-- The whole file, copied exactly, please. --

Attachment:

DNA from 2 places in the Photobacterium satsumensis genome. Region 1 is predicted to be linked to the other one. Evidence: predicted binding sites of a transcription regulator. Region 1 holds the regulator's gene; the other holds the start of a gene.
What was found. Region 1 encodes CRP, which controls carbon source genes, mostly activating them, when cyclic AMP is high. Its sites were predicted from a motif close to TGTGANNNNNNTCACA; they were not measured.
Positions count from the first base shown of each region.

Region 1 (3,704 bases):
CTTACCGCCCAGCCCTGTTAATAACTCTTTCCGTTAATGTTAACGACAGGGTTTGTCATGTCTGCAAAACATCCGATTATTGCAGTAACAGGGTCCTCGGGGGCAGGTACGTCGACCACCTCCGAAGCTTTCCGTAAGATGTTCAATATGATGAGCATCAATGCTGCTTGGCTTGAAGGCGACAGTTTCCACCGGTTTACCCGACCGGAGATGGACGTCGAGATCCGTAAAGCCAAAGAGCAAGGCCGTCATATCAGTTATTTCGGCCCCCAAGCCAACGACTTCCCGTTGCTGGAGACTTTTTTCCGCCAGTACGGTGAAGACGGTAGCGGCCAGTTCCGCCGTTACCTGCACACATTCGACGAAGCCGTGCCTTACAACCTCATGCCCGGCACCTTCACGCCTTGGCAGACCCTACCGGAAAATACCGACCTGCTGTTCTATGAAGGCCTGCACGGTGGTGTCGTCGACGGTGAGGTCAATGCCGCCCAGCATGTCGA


DNA from 2 places in the Photobacterium satsumensis genome. Region 1 is predicted to be linked to the other one. Evidence: predicted binding sites of a transcription regulator. Region 1 holds the regulator's gene; the other holds the start of a gene.
What was found. Region 1 encodes CRP, which controls carbon source genes, mostly activating them, when cyclic AMP is high. Its sites were predicted from a motif close to TGTGANNNNNNTCACA; they were not measured.
Positions count from the first base shown of each region.

Region 1 (3,704 bases):
CTTACCGCCCAGCCCTGTTAATAACTCTTTCCGTTAATGTTAACGACAGGGTTTGTCATGTCTGCAAAACATCCGATTATTGCAGTAACAGGGTCCTCGGGGGCAGGTACGTCGACCACCTCCGAAGCTTTCCGTAAGATGTTCAATATGATGAGCATCAATGCTGCTTGGCTTGAAGGCGACAGTTTCCACCGGTTTACCCGACCGGAGATGGACGTCGAGATCCGTAAAGCCAAAGAGCAAGGCCGTCATATCAGTTATTTCGGCCCCCAAGCCAACGACTTCCCGTTGCTGGAGACTTTTTTCCGCCAGTACGGTGAAGACGGTAGCGGCCAGTTCCGCCGTTACCTGCACACATTCGACGAAGCCGTGCCTTACAACCTCATGCCCGGCACCTTCACGCCTTGGCAGACCCTACCGGAAAATACCGACCTGCTGTTCTATGAAGGCCTGCACGGTGGTGTCGTCGACGGTGAGGTCAATGCCGCCCAGCATGTCGA